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New Guide Created to Combat Islamophobia in Schools

National Council of Canadian Muslims hopes resource creates more inclusive classrooms.

Jeremy Nuttall 26 Aug 2016TheTyee.ca

Jeremy J. Nuttall is The Tyee’s reader-funded Parliament Hill reporter in Ottawa. Find his previous stories here.

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The new guide can be downloaded here.

A collection of organizations hopes a new guidebook for educators will help fight Islamophobia and its effect on Muslim children in Canadian classrooms.

The National Council of Canadian Muslims, the Islamic Social Services Association and the Canadian Human Rights Commission worked on the guide, which also suggests ways for educators to better support recent refugee children.

The Canadian Red Cross provided funding for the project.

Amira Elghawaby of the council told The Tyee that along with the high-profile story of a Toronto teacher being fired for anti-Muslim tweets last year, she’s heard other stories of educators singling out Muslims in the classroom.

Elghawaby said in one case, a Muslim child told his parents that a teacher warned their students that refugees from Syria could be terrorists.

In another, a substitute teacher in Winnipeg tried pulling the hijab, a cloth piece of headgear, off of female students.

On some occasions when parents have approached teachers to propose a presentation for students to help them better understand the Muslim faith, they have been coldly received, she said.

But other teachers have been asking the council how they can address Islamophobia and support Muslim students in the classroom, which is in part what led to the guide’s creation, she said.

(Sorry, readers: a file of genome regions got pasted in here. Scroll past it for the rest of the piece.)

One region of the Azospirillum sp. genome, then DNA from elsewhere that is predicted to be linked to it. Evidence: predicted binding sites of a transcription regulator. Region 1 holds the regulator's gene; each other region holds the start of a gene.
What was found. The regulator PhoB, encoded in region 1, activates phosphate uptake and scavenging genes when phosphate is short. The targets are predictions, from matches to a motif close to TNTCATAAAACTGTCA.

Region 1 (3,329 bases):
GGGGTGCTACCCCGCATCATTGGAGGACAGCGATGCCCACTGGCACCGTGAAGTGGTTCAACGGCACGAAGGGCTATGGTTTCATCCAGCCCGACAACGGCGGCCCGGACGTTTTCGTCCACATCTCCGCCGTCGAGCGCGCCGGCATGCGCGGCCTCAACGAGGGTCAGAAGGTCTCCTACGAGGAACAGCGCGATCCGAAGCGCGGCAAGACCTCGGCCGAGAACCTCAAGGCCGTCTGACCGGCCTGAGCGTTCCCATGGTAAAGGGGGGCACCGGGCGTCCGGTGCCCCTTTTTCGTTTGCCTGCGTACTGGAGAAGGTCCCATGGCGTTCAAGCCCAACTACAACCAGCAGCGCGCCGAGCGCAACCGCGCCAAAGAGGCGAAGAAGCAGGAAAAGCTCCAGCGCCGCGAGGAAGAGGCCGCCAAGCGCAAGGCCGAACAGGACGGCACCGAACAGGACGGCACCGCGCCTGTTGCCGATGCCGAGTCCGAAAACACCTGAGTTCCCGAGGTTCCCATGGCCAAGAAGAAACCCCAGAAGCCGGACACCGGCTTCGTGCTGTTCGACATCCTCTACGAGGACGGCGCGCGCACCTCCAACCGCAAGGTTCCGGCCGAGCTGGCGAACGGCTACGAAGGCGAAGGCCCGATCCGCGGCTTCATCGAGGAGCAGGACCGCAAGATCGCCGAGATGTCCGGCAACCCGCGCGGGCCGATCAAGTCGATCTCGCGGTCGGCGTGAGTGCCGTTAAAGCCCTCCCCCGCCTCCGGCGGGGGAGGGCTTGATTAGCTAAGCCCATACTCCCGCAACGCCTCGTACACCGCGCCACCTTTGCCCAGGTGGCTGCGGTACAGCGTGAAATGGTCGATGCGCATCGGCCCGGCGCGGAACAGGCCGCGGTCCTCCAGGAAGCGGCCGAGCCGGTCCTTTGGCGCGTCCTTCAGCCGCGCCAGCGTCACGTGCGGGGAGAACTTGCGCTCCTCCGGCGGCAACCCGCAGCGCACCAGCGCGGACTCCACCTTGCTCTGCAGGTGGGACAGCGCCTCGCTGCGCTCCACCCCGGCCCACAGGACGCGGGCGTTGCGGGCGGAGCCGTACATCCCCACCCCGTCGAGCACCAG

“This guide really came out of an interest to ensure there’s something educators can go to,” Elghawaby said. “It provides information on what it’s like to be a young Muslim person in Canada these days.”

The guide is available free online in French and English.

It notes that many Muslim students are ostracized and suffer from additional stress because of Islamophobia, which has forced the children in “defensive positions.”

That can mean they feel compelled to apologize for things they had no part in, or “forced” to prove their loyalty to Canada, which the guide says is something other Canadian children don’t need to do.

It goes on to focus on Syrian refugees and explains signs and symptoms of trauma, grief or depression that the recent arrivals in Canada could be facing due to violence in their former homes.

The guide suggests ways to help mitigate the emotional impact on Muslim children, beginning with acknowledging that Muslim students, particularly refugees, can be suffering from trauma and feeling marginalized among their peers.

Rhetoric in last year’s Canadian federal election as well as that of United States’ presidential candidate Donald Trump has led to increased pressure on Muslim communities in Canada, Elghawaby noted.

She said the issue is an ongoing challenge, but educators are paying attention to it now and looking for ways to help.

“Those are our classrooms; they are a microcosm of the society that we hope we are,” she said. “This is just one more piece of a greater puzzle to ensure our schools and our communities are inclusive of everyone.”  [Tyee]

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